The government meanwhile, imposed a gag order which bans media organizations from broadcasting or printing graphic images of the dead or injured from the scene of the explosion and also banned reporting on any details of the investigation. Turkey has imposed similar bans after previous attacks.

Last month, 11 German tourists were killed after a suicide bomber affiliated with the IS detonated a bomb in Istanbul’s historic Sultanahmet district. More than 30 people were killed in a suicide attack in the town of Suruc, near Turkey’s border with Syria, in July.

N. Korea confirms new military chief after reported execution

Seoul (AFP)

Feb 21, 2016

North Korean state media on Sunday confirmed the country has a new military chief following earlier reports in Seoul that the former holder of the post had been executed.

Ri Myong-Su, former People’s Security Minister, was referred to as “chief of the Korean People’s Army General Staff” when the Korean Central News Agency (KCNA) reported on an army exercise guided by leader Kim Jong-Un.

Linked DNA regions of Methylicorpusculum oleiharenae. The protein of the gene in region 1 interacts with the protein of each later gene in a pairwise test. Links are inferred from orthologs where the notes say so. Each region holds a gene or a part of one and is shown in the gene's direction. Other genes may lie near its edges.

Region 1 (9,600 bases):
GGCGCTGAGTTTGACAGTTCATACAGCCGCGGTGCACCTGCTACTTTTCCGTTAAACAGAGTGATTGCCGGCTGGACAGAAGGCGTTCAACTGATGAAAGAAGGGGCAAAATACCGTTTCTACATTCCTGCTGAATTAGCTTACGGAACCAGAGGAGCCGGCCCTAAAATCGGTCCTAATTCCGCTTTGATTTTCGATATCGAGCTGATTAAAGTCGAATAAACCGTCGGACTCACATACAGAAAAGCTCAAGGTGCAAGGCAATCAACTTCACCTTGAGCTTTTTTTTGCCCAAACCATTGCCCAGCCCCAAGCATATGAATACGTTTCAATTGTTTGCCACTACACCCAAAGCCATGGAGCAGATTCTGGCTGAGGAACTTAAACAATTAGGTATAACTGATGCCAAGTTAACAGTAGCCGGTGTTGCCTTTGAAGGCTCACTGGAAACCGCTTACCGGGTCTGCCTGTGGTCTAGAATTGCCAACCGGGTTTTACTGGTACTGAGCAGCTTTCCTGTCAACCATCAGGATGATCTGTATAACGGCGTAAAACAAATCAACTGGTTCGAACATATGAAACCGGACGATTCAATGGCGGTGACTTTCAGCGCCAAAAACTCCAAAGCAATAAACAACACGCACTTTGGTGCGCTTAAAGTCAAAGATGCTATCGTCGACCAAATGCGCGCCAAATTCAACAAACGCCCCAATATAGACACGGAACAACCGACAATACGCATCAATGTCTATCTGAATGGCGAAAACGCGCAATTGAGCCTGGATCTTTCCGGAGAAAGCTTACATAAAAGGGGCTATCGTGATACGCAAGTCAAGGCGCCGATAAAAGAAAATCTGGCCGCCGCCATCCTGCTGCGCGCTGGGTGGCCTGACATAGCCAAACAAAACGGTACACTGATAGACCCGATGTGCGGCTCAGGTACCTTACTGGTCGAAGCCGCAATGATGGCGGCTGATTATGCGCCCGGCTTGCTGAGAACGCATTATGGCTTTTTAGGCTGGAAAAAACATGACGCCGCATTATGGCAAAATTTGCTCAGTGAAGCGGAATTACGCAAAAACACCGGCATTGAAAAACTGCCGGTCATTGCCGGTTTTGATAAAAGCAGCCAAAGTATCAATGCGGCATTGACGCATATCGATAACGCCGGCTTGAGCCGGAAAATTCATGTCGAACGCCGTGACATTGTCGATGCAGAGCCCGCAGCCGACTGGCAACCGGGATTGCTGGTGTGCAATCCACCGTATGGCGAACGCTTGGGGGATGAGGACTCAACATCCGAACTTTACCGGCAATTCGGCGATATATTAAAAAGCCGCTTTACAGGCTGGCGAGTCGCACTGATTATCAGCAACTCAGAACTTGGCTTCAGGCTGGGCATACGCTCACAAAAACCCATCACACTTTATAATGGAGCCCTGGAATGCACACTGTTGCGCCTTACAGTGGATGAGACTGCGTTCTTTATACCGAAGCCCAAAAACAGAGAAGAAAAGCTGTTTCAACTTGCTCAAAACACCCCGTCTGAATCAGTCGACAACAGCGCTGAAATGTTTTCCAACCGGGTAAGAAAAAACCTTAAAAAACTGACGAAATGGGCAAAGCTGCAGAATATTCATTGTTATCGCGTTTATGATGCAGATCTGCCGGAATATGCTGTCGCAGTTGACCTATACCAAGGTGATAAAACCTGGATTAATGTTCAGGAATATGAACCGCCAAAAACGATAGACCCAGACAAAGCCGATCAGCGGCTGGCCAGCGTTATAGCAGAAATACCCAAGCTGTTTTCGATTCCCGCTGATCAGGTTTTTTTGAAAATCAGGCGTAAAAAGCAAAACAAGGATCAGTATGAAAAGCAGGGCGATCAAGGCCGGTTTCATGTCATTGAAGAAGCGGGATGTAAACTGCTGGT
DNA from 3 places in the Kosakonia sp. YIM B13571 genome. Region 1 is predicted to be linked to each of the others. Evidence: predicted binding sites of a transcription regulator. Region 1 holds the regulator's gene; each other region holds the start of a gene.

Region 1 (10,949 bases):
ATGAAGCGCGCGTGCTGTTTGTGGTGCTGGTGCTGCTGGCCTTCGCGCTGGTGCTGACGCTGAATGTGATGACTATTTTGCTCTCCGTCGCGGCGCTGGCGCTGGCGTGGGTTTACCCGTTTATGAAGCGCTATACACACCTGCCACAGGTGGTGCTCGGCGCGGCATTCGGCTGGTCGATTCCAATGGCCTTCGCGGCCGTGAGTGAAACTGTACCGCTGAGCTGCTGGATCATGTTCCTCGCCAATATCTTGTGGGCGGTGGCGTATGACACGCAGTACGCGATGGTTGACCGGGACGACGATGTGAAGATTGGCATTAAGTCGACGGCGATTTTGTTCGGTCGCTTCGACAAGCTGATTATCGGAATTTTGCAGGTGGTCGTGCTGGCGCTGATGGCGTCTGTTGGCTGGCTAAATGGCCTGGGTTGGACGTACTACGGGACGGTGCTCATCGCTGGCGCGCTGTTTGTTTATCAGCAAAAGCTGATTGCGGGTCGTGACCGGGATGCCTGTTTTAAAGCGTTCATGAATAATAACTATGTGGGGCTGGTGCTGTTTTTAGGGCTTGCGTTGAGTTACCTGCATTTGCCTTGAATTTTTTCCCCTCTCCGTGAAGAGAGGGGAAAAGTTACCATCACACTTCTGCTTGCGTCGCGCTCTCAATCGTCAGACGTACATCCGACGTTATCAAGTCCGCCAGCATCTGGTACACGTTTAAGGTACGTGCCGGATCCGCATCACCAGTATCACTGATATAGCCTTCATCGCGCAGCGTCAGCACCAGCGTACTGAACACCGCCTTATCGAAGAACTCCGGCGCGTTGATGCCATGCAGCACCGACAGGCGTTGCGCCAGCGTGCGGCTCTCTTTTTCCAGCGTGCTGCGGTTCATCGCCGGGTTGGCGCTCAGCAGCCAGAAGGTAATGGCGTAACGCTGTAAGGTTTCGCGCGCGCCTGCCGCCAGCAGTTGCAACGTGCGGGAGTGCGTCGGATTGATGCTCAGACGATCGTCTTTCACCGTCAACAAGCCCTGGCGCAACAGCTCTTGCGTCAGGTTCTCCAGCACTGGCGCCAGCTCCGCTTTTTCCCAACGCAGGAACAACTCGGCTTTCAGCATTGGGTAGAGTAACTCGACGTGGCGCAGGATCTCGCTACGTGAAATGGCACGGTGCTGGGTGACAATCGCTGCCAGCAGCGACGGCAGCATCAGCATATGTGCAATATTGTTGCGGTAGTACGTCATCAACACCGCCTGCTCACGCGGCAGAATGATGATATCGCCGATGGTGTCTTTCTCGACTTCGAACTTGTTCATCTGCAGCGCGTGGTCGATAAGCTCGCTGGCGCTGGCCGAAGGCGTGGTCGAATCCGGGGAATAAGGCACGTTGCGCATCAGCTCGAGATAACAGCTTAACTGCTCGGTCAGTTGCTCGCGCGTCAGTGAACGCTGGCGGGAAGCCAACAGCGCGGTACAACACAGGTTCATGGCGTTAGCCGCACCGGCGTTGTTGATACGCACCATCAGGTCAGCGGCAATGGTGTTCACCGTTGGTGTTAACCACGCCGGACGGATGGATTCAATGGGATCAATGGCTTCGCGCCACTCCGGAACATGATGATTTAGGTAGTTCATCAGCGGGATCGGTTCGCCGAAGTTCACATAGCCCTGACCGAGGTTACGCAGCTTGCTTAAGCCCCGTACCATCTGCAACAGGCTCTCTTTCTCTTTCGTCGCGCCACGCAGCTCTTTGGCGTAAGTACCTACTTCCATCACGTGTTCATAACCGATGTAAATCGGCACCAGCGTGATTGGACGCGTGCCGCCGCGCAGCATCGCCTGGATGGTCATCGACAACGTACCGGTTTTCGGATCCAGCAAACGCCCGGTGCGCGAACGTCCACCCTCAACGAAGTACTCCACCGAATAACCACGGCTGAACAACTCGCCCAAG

Ri Myong-Su was again mentioned in a separate KCNA report on Kim’s inspection of an air force exercise.

His predecessor Ri Yong-Gil was reportedly executed early this month in what would be the latest in a series of purges and executions of top officials.

Ri Yong-Gil was accused of forming a political faction and corruption, South Korea’s Yonhap news agency said, citing a source familiar with North Korean affairs.

In May last year South Korea’s spy agency said Kim had his defense chief Hyon Yong-Chol executed — reportedly with an anti-aircraft gun.

Hyon’s fate was never confirmed by Pyongyang but he has never been seen or heard of since. Some analysts have suggested he was purged and imprisoned.

Reports — some confirmed, some not — of purges, executions and disappearances have been common since Kim took power following the death of his father Kim Jong-Il in December 2011.